"We are asking that the federal court take a look at Warren and these allegations and ask the U.S. Justice Department to come in and investigate," said Atty. Richard Olivito, who filed the lawsuit.
The suit seeks $1 million or more for Owens, who is paralyzed, and an unspecified amount for the others.
This Vindicator newspaper article demonstrates the original complaint filed in August 2003, had alleged from the earliest days, alleged a very "serious set of patterned civil rights violations exist" inside of Warren and its PD. These substantial allegations were fact based and created upon the private solo lawyer's own prior civil rights experience within the framework of the 90's DOJ investigation that he was keenly involved in and aware of arising from his hometown.
The plaintiff's lawyer, the Midwest Center's Director private but community assisted investigation in Warren, provided the basis of these original "pattern abuse" allegations.
Such serious allegations would be eventually vindicated and proven true, by the years long effort of both his ongoing federal civil rights litigation and that of other local advocates and most importantly, the final conclusion made only last year, by the U.S. Justice Department itself, who found a pattern and practice civil rights violation did exist as its Civil Rights Division has found now to officially inside of Warren.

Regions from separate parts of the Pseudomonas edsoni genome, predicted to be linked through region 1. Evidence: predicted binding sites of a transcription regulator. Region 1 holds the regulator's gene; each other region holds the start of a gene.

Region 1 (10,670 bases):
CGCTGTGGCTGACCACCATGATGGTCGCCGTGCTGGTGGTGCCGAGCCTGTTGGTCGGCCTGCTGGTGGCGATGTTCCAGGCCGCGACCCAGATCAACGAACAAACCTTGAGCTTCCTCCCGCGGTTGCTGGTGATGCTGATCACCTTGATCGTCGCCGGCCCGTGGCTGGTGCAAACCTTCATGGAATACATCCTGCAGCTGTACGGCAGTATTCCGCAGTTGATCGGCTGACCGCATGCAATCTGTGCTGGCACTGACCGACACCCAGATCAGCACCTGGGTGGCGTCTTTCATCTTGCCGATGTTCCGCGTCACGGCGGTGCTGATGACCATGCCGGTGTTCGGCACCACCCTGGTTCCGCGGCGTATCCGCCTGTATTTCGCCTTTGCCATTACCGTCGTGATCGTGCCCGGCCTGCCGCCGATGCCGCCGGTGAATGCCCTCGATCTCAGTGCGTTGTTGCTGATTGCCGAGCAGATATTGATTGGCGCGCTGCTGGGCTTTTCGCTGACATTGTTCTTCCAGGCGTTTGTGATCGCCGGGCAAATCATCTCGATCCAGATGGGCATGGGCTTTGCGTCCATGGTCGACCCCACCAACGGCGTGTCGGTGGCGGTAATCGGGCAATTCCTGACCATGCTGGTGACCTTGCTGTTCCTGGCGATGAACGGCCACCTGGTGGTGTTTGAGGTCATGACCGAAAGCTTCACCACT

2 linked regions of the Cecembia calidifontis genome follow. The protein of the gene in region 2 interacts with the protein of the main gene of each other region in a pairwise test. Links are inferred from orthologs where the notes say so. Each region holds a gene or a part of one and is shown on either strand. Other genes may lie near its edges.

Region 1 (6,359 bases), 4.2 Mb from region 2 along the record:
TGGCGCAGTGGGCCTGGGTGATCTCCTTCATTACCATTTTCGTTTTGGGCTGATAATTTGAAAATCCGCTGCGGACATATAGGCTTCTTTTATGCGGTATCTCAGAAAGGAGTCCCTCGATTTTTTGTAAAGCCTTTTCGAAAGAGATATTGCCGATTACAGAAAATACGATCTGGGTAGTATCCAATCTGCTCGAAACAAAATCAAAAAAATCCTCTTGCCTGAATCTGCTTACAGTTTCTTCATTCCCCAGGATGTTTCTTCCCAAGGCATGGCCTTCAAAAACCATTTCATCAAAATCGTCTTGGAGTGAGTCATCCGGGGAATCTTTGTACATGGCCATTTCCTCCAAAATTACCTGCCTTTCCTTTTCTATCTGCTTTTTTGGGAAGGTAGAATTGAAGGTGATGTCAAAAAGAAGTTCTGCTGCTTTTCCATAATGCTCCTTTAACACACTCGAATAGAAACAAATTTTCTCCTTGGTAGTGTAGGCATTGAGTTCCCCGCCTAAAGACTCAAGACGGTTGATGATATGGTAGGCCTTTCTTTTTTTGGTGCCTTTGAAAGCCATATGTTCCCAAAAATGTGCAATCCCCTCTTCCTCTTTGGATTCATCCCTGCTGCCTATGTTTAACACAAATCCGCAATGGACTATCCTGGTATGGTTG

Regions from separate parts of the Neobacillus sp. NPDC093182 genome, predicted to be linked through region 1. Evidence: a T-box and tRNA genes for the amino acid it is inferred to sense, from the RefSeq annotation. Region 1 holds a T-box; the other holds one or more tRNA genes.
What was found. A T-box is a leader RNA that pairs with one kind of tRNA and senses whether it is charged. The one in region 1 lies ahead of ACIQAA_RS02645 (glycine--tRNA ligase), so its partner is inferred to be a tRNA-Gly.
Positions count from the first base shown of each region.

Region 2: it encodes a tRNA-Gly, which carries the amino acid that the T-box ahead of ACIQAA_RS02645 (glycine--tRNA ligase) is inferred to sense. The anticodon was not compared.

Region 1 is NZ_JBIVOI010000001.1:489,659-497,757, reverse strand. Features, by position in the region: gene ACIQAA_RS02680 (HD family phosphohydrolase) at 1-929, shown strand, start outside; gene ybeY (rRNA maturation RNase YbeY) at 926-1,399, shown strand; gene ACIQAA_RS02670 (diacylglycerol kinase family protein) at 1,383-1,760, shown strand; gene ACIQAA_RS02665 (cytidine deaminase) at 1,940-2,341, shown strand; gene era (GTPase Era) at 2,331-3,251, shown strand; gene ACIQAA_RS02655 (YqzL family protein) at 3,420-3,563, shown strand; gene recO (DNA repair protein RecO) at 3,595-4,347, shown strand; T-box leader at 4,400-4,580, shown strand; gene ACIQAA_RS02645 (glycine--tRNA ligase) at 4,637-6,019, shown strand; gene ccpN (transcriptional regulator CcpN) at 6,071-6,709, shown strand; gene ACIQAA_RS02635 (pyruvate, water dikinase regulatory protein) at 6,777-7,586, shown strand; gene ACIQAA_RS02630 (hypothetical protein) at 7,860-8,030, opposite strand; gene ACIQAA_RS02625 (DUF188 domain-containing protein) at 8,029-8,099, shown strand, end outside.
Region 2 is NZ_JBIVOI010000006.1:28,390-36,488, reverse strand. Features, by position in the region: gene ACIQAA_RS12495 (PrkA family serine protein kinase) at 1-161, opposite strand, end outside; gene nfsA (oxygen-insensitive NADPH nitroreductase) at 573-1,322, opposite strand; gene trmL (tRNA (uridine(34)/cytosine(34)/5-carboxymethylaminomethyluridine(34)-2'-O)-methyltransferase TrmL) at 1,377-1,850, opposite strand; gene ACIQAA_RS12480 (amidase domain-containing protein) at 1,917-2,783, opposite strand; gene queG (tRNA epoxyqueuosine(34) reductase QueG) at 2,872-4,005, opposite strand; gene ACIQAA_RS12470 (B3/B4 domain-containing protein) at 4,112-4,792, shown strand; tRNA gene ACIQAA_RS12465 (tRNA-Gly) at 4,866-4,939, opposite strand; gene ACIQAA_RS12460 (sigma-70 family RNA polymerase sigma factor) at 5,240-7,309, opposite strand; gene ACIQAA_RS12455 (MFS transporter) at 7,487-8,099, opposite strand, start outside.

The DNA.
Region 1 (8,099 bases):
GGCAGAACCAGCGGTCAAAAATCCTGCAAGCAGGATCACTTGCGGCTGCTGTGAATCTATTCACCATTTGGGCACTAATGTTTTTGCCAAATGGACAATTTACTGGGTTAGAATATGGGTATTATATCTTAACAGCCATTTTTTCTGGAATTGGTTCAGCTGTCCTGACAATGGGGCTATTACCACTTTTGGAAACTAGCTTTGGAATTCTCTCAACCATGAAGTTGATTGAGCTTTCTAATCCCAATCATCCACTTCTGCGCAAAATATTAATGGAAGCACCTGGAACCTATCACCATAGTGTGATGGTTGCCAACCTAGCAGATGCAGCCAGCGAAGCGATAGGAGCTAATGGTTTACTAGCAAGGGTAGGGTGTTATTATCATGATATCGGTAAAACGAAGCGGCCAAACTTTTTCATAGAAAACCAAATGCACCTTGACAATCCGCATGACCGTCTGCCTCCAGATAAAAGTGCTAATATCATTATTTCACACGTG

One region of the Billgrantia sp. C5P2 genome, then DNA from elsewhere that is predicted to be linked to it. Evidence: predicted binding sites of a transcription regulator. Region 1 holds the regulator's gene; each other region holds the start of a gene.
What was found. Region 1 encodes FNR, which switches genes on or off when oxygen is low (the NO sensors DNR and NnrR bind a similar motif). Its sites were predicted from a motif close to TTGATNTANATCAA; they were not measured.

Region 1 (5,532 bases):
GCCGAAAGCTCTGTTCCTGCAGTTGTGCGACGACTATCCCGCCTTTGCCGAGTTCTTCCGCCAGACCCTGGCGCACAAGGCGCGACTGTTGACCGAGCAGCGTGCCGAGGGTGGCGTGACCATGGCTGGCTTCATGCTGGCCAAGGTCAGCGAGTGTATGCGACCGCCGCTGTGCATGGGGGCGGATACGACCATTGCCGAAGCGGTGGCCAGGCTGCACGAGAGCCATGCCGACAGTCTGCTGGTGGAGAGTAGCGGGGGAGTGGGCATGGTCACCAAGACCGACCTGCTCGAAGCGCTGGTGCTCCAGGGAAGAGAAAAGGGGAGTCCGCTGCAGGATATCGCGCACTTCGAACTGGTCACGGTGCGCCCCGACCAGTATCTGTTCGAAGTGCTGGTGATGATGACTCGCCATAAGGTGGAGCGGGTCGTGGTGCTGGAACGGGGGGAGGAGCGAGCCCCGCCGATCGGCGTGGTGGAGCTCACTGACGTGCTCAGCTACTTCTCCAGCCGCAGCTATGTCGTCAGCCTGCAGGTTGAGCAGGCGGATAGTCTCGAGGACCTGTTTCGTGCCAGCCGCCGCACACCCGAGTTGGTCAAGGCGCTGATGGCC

Then as now, there existed in Warren, for years, a very deep and seriously disturbing history of extremely serious citizen constitutional patterned violations and deprivations which have never been fully redressed. Despite years of denial, the City's recently retired police chief, who presided over the first year of the DOJ Consent Decree over Warren, publically acknowledged in local press, the humbling nature of having his Police Department having been "found guilty of such a historical pattern of civil rights violations by the Department of Justice."
These original allegations rocked the Northeastern Ohio community and its regional legal and law enforcement establishment and created an ongoing effort to both deny and to distract from and to diffuse such original allegations. This was done oftentimes by taking a very personal and seriously defamatory approach against myself, who originally brought this federal case and the other related civil rights police misconduct Section 1983 lawsuits against Warren, in 2003-4, after the Kimble police misconduct case, had been blown up due to its videotaped beating of Kimble, into a national news story bringing great light and scrutiny to the Northeastern Ohio former industrial based steel town.